Boeing’s CCtCap contract initially included 23 milestones ranging from the establishment of an original requirements baseline to the final vehicle certification. Within the first 2 years of the contract, Boeing and NASA modified the contract to separate three of the milestones into multiple segments, replace one milestone, and add seven milestones related to NASA-imposed software upgrades, landing qualification tests, and hardware modifications.18 These modifications increased the number of milestones to 34 and the total contract value by approximately $46 million.
In 2016, Boeing amended its schedule to reflect receipt of certification in January 2018 and the first certified flight in the spring of 2018. Notwithstanding the contractors’ optimism, based on the information we gathered during our audit, we believe it unlikely that either Boeing or SpaceX will achieve certified, crewed flight to the ISS until late 2018. (more…)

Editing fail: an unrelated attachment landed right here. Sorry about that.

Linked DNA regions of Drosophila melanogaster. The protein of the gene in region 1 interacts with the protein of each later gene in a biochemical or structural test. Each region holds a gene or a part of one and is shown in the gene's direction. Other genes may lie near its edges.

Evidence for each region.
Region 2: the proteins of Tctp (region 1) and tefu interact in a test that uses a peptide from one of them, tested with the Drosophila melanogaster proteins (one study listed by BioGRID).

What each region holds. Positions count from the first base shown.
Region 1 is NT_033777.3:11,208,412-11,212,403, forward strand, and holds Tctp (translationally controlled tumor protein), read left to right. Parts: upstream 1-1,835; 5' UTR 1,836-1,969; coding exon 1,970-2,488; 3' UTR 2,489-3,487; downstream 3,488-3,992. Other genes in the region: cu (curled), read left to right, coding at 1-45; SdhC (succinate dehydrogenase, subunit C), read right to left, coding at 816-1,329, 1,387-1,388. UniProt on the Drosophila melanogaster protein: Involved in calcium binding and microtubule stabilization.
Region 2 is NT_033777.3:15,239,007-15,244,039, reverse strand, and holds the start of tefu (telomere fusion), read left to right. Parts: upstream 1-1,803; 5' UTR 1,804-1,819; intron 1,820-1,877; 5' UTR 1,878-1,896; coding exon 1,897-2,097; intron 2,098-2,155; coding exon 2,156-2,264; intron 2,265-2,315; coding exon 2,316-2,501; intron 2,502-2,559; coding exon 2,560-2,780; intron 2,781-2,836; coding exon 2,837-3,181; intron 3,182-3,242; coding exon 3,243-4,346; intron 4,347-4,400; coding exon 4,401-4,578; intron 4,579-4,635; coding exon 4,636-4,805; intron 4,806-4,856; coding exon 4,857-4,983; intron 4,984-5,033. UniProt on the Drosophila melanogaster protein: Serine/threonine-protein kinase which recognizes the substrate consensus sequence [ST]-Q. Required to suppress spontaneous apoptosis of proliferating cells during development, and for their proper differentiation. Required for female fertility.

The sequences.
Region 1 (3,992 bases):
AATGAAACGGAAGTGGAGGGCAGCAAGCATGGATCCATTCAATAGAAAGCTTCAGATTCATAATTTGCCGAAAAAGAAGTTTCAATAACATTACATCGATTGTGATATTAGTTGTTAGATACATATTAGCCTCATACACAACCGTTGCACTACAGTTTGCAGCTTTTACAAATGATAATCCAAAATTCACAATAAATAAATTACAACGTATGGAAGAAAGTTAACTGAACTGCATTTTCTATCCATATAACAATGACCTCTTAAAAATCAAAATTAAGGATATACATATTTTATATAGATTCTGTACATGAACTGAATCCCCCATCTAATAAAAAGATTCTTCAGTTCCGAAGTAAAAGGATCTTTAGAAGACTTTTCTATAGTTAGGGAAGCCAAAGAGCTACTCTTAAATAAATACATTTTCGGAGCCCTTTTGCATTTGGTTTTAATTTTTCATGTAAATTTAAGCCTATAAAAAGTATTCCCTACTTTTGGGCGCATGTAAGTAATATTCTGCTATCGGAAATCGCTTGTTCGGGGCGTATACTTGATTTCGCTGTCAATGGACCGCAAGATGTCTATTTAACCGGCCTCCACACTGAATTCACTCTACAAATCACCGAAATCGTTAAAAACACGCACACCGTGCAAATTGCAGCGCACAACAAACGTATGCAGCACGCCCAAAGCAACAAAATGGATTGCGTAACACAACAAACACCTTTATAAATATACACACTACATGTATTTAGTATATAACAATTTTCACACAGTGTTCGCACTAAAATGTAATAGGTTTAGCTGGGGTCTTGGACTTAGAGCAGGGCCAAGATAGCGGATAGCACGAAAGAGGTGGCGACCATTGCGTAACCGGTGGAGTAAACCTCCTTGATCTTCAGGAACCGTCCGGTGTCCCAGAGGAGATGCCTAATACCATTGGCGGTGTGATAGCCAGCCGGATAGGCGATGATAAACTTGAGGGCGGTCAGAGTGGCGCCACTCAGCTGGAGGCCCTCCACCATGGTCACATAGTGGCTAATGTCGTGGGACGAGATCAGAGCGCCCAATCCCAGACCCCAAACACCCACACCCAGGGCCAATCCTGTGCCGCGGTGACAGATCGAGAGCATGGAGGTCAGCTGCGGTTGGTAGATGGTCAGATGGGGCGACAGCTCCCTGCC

An audit by the NASA Inspector General released today indicates that the commercial crew program will likely delayed further due to technical and administrative challenges at significant cost to U.S. taxpayers.
First commercial crew flights likely to slip to late 2018 — 3 years beyond original schedule
Boeing and SpaceX facing significant design challenges, including CST-100 weight and excess seawater seeping into the Dragon capsule
“Significant” delays in NASA evaluation of partner safety and hazard reviews and reports
NASA to pay additional $490 million ($82 million per seat) for astronaut transport on Russian Soyuz through 2018
Below is a summary from the report. Read the full audit here.